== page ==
Monday, 16 October 2017

Until Sunday 05 November, Simeon Barclay; until Sunday 04 February, Rachel Whiteread

Let me draw your attention to Tate Britain, the building and its galleries, anew. If you already know it please bear with me while I sketch its wonders for newcomers, or those who haven't visited for a while, mention the free 'Art Now', and introduce the (ticketed) special exhibition celebrating 30 years of the work of Rachel Whiteread.

Tuesday, 26 September 2017

Until Sunday 08 October

Gregory Crewdson's show Cathedral of the Pines at the Photographers' Gallery represents, to this reviewer, photography as time travel.* The reference is to 19th century America: pioneering; enduring. The setting, the pine woods of Western Massachusetts, were previously loud with saw milling, manly cries, and lumber camps. The people in the scenes, dressed plainly, with background props that look like heirlooms, are contemporary to the years 2013-14 when the shots were taken.

Sunday, 17 September 2017

Until Sunday 24 September

JONGERIUS at The Design Museum Breathing Colour

Start here at the light 
box to see how colour changes against different lighting and backgrounds





AND colour
The Artist: Hella Jongerius studied (industrial design) at Eindhoven Design Academy. She started her own design studio, Jongeriuslab, shortly after graduating. If you fly KLM those interiors are her design. As are products for companies from IKEA to Vitra.

The Building: Master-planned by the Office for Metropolitan Architecture (OMA), in conjunction with Allies and Morrison, and a design team led by John Pawson, the Design Museum opened in November 2016. A feast not only of architecture but of product design, technology, graphics, and fashion. Founded in 1989 by Sir Terence Conran.

Design Museum opening times: 
Open daily 10:00–18:00 (last exhibition entry 17:00)
The museum is open late on the first Friday of every month from 10:00–20:00 (last admission 19:00)

Adult £10.50
Student/ concession £8.00
Educational group booking price: £3-£7 per student (groups of 10 or more)
Family (1 adult + 3 children) £17.00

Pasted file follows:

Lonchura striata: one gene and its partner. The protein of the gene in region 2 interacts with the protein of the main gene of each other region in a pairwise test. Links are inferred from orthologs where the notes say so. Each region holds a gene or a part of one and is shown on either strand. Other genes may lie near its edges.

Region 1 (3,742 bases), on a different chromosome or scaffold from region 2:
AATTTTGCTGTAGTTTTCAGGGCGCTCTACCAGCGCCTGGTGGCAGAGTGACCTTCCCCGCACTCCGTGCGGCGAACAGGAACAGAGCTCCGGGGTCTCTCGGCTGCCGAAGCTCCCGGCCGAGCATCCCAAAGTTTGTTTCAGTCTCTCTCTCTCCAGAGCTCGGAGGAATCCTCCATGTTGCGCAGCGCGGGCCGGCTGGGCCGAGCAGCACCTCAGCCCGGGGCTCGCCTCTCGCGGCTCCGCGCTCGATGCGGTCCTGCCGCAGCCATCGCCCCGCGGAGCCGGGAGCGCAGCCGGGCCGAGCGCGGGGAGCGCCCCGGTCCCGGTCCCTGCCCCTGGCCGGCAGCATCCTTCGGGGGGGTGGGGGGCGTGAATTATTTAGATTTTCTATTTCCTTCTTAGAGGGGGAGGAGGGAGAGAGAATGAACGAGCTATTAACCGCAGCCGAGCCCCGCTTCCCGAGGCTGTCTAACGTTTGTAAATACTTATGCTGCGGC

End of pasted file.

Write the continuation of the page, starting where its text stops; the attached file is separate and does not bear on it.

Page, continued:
Family (2 adults + 3 children) £24.00
Child (6
15 years) £5.50
Children under 6 years free
Members free

The exhibitions ticket allows you entry into both of the current temporary exhibitions
Adult £18

Parabola bar cafe and restaurant, operated by Prescott & Conran
Monday to Wednesday 10:0023:00
Thursday to Saturday 10.0023:30
Sunday 10.0018.00

Tuesday, 25 July 2017

Until Friday 15 September

Oxford Street is possibly one of the most underappreciated streets in London. It is  undergoing a marvellous renaissance. In a single brief visit last week, I was able to find streetscape art, architectural art and gallery art all flourishing off north Oxford Street in the area opposite Bond Street Tube.

Streetscape art
The tiny Bird Street runs from Oxford Street to Barrett Street just behind. Smooth as a billiard table artificial grass has been laid - making the little street feel like a breath of the countryside, even in the rain. A row of beach cabins have been installed (see left) and you can have your picture taken and instantly uploaded to your device.

Snazzy new architecture 
Walk to the end of Bird Street from Oxford Street and turn right into Barrett Street. Be careful crossing James Street and continue along the southside of the quiet pedestrianised enclave that leads to St Christopher's Place. There at the top you will find Jigsaw - in a sleek and modern building that somehow blends perfectly with its older neighbours. On the far left you will find my third surprise, the Tyburn Gallery.

Gallery art
The Tyburn Gallery is well named for the river of that name (now underground confined in a pipe) crosses Oxford Street at this point on its way down to the Thames. The gallery is showing Untitled, a group show of the work of five artists. Left is 'Hotel Globo' (2016) by M
ónica de Miranda, one of a series of 10 shot in an Angolan Hotel unchanged since the 1950s.

Joël Andrianomearisoa (his 'Passion labyrinth' from 2014 works with flat and folded black paper on a white ground, full of subtle interaction from every angle. It reads, to me, like a wonderful 3D (and rectangular) evocation of Kazimir Malevich's 'Black Square' (Malevich's memorable exhibition at Tate Modern was covered in this blog in August 2014). Three further artists complete the lineup. Victor Ehikhamenor shows large works of intricately perforated white paper. Edson Chagas shows us Luanda City in a series depicting 'everyday objects'. Some of the urban walls of Sfax in Tunisia form the basis for the work of Mouna Karray. Enjoy it all: the art; the architecture and design; the light, the peace, the super clean sparkle, the unhurried atmosphere - with little or no motorised traffic, you'll feel welcome here.